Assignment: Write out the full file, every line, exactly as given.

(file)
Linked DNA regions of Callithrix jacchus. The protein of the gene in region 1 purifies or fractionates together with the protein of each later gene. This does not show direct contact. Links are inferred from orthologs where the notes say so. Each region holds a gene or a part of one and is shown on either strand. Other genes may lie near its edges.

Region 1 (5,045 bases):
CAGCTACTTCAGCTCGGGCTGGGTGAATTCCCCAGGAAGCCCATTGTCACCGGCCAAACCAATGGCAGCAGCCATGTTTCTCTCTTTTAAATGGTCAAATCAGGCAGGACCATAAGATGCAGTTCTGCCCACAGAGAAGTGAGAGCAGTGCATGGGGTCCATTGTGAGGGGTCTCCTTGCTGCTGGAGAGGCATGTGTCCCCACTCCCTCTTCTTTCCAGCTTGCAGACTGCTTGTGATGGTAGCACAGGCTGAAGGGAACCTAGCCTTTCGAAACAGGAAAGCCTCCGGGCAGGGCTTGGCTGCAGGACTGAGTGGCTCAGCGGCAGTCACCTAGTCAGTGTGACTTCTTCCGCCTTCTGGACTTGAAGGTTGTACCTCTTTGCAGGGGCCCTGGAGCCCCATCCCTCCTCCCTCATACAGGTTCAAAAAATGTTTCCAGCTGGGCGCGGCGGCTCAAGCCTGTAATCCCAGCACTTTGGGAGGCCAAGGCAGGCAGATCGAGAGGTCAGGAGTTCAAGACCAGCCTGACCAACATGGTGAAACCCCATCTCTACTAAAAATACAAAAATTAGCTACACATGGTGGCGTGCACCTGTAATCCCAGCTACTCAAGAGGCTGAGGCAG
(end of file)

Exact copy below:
Linked DNA regions of Callithrix jacchus. The protein of the gene in region 1 purifies or fractionates together with the protein of each later gene. This does not show direct contact. Links are inferred from orthologs where the notes say so. Each region holds a gene or a part of one and is shown on either strand. Other genes may lie near its edges.

Region 1 (5,045 bases):
CAGCTACTTCAGCTCGGGCTGGGTGAATTCCCCAGGAAGCCCATTGTCACCGGCCAAACCAATGGCAGCAGCCATGTTTCTCTCTTTTAAATGGTCAAATCAGGCAGGACCATAAGATGCAGTTCTGCCCACAGAGAAGTGAGAGCAGTGCATGGGGTCCATTGTGAGGGGTCTCCTTGCTGCTGGAGAGGCATGTGTCCCCACTCCCTCTTCTTTCCAGCTTGCAGACTGCTTGTGATGGTAGCACAGGCTGAAGGGAACCTAGCCTTTCGAAACAGGAAAGCCTCCGGGCAGGGCTTGGCTGCAGGACTGAGTGGCTCAGCGGCAGTCACCTAGTCAGTGTGACTTCTTCCGCCTTCTGGACTTGAAGGTTGTACCTCTTTGCAGGGGCCCTGGAGCCCCATCCCTCCTCCCTCATACAGGTTCAAAAAATGTTTCCAGCTGGGCGCGGCGGCTCAAGCCTGTAATCCCAGCACTTTGGGAGGCCAAGGCAGGCAGATCGAGAGGTCAGGAGTTCAAGACCAGCCTGACCAACATGGTGAAACCCCATCTCTACTAAAAATACAAAAATTAGCTACACATGGTGGCGTGCACCTGTAATCCCAGCTACTCAAGAGGCTGAGGCAG